Andrew Hammond’s article on this in the new issue of Arab Media and Society (formerly TBS) covers some familiar ground on media ownership and the Jazeera-Arabiya struggle, but also highlights the ways in which transnational television has allowed Saudis to assert their interests via local proxies, or “hired pens,” who create an air of critical debate even as they remain beholden to their patrons.
Powered by vast petrodollar resources, thus began a concerted Saudi attempt to dominate the world of cable and satellite television media in the Arab world and steal the thunder of Egypt, once the leader of Arab media in the 1950s and 1960s with its Arab nationalist political ideology. Egypt’s once omnipotent “media of mobilization” (i‘lam ta‘bawi) gave way to Saudi Arabia’s “media of pacification”, or i‘lam tanwimi—a new soporific media of arguably far greater proportions and reach than anything Gamal Abdel-Nasser ever had, where entertainment helps put the political mind to sleep and politics is maintained within strict limits. If Abdel-Nasser wanted you fi-shari‘ (on the streets), Al Saud wants you fi-sala (in the living room).
To observe close-up how Saudi media influence operates I’ve chosen an episode from earlier this year in the endless mudfights and slanging matches that go on in the Arab media. In April Al Jazeera ran an in-depth interview with Heikal spread over two hour-long programs in which he discussed the regional political situation in light of the tension between Iran and the United States over Iran’s nuclear energy program and Saudi diplomatic efforts to regulate various regional political disputes, notably with the Mecca agreement in February 2007 that established a short-lived Palestinian unity government between Hamas and Fatah. Heikal was direct in his criticism of the Saudi diplomacy led by Prince Bandar bin Sultan, former Saudi ambassador to the United States and intimate friend of the Bush family, in particular the idea that Iran should be considered an Arab enemy, and placed Saudi efforts to resolve the Arab-Israeli conflict within a context of providing the United States with a fig leaf for military action against Iran.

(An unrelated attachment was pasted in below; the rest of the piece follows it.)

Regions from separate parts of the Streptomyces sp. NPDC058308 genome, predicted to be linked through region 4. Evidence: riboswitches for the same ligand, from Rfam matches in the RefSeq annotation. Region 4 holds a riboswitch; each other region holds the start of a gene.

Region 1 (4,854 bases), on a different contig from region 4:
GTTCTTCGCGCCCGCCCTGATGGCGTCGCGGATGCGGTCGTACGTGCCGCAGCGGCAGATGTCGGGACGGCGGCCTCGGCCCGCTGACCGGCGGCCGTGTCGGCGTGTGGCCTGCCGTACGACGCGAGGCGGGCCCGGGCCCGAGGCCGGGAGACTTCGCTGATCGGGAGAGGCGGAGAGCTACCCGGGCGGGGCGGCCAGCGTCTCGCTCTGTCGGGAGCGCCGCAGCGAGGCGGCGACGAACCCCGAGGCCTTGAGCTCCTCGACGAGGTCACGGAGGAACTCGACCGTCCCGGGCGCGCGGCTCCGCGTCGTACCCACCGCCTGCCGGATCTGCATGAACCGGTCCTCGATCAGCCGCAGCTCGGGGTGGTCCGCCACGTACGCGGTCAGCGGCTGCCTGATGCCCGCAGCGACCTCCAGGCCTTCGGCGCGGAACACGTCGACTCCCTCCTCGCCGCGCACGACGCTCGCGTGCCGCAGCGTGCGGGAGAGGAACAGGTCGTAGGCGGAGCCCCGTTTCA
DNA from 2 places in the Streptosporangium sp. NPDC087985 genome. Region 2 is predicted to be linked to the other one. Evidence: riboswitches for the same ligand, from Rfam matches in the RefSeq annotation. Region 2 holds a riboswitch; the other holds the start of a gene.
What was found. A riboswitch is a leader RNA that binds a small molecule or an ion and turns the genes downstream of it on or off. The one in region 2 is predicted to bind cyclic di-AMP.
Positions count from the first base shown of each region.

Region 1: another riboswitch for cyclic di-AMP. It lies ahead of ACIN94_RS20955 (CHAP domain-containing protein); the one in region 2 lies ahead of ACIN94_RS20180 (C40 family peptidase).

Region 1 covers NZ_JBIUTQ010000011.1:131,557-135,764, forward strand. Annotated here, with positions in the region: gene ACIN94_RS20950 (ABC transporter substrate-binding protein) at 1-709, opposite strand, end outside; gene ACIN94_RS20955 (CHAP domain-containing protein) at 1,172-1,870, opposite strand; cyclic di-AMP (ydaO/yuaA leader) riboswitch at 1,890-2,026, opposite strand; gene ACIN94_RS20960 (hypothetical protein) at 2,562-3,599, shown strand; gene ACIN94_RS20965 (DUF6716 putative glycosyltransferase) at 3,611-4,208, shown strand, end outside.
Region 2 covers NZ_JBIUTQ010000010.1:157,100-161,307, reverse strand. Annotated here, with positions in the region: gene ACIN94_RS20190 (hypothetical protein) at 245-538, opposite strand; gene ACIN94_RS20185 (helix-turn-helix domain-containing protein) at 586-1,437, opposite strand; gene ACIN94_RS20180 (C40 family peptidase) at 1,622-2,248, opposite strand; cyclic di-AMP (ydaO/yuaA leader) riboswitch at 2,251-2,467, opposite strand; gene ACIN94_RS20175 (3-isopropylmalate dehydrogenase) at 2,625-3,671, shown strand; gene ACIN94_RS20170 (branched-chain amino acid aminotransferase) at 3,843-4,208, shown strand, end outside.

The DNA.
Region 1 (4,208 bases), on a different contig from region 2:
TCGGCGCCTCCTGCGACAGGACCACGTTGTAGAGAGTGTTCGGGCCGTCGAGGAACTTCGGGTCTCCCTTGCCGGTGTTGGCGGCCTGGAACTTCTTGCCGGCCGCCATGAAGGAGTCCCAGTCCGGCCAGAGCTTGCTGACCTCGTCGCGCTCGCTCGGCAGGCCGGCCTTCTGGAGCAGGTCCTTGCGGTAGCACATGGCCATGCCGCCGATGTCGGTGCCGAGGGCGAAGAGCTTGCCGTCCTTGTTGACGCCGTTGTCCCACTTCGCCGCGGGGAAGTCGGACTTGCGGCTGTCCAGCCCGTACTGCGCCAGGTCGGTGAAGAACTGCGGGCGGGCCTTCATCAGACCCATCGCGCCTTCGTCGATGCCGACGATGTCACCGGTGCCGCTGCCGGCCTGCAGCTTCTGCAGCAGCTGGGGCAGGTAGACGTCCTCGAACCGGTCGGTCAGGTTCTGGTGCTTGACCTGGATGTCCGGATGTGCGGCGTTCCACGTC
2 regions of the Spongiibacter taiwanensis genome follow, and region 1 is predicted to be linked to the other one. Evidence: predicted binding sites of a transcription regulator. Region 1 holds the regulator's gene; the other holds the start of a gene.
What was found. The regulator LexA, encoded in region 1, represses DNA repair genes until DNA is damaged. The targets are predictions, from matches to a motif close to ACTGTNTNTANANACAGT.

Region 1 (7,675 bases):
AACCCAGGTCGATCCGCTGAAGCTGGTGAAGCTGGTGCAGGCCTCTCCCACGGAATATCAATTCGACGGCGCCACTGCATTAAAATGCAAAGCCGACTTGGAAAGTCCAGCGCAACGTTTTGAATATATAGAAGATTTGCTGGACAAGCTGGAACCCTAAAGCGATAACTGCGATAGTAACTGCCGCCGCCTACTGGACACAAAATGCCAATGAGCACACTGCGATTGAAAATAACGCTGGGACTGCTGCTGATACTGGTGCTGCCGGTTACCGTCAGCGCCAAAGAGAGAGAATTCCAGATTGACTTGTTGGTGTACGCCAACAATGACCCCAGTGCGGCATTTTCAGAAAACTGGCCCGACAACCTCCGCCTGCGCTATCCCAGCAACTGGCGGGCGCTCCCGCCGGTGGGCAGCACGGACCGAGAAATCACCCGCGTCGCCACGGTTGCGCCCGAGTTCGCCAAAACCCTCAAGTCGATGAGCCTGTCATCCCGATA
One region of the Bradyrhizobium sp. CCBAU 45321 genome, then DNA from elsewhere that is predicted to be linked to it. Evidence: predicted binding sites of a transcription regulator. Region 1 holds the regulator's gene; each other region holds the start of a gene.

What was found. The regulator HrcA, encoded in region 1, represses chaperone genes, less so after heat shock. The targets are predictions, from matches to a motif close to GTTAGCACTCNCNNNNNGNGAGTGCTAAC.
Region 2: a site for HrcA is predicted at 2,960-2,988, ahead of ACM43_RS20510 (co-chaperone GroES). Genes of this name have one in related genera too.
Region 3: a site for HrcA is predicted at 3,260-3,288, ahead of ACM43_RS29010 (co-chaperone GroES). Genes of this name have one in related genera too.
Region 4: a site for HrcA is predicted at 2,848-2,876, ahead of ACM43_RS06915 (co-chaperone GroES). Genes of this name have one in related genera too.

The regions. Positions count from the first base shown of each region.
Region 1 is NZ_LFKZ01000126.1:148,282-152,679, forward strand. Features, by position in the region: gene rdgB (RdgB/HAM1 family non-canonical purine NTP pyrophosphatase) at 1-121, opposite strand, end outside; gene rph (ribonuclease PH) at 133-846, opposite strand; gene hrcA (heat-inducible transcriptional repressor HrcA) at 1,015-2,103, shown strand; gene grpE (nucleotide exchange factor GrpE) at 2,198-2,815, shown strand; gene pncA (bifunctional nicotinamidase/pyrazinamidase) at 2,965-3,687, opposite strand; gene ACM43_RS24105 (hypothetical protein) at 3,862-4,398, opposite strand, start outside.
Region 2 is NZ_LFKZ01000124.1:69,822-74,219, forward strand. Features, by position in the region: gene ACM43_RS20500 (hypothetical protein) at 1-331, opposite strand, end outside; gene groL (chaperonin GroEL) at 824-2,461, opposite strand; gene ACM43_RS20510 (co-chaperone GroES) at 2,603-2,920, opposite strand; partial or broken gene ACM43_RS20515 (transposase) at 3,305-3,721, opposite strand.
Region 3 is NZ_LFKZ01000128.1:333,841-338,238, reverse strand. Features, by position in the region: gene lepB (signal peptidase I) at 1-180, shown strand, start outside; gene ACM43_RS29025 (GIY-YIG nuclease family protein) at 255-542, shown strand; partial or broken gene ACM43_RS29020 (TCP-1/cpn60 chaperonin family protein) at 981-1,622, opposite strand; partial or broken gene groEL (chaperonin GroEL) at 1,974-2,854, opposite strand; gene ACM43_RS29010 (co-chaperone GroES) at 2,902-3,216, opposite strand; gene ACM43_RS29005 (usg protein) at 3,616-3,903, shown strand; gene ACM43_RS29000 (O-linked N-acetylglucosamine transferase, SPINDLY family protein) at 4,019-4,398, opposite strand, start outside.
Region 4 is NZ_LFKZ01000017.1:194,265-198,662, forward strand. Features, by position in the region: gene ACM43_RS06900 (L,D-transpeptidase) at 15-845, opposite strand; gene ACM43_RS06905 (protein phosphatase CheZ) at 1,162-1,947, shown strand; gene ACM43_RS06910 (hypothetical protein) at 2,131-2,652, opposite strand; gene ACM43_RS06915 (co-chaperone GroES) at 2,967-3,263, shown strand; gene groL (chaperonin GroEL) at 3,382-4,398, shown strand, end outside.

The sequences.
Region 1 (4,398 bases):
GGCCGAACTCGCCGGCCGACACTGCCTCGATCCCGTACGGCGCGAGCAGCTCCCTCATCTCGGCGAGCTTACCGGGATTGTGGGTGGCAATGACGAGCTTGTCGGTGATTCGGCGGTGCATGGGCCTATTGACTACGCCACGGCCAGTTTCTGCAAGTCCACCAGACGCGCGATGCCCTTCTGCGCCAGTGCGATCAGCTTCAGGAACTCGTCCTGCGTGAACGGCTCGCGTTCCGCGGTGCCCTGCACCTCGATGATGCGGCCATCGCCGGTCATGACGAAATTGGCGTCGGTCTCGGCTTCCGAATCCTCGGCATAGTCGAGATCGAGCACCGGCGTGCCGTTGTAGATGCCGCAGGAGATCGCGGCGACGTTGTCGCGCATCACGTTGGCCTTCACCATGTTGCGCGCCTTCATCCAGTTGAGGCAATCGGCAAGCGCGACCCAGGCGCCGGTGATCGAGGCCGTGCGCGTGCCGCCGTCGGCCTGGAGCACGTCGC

Heikal appeared to have hit the mark. Saudi media immediately and comprehensively swung into action to belittle Heikal. The strongest response came in an opinion piece by the editor of the Saudi daily al-Riyadh, Turki al-Sudairy. Al-Riyadh is owned by group of businessmen and thus officially independent, but it is in effect under the control of Riyadh governor Prince Salman. Journalists on the paper say Sudairy was obliged to write his rebuttal. The title of the article sets a tone which is typical of this kind of attack on the credibility of particularly effective critics—ajir li-ajir, which might be translated as “from one hireling/hired pen, to another.” The implication was that Heikal was paid to throw mud by a channel that is in turn also paid to throw mud. Sudairy accused Heikal of having been an official “state writer” in Nasser’s period, or the leading scribe in the state media who reveals to the masses and the world, through hints or more directly, the thoughts of the leadership. As former editor of al-Ahram, Egypt’s flagship state paper, this he undoubtedly was. But Sudairy said Heikal had subsequently mounted an unsuccessful bid to become Saudi Arabia’s official scribe, before finally finding a new home in Qatar. “Finally, Heikal found an opportunity to be a ‘state writer’ but in a statelet with hardly half a million people, when this mole of a country (habbat al-khal) Qatar made him its clownish official spokesperson … against the kingdom, which I can affirm does not pay him any attention,” Sudairy wrote. “This is Heikal—pay him and he’ll say anything … It’s difficult to accept any information from a hired pen who has not been deterred by the fact that he is now eighty years old. And what makes it worse is that he is a hired pen working for another hired pen.”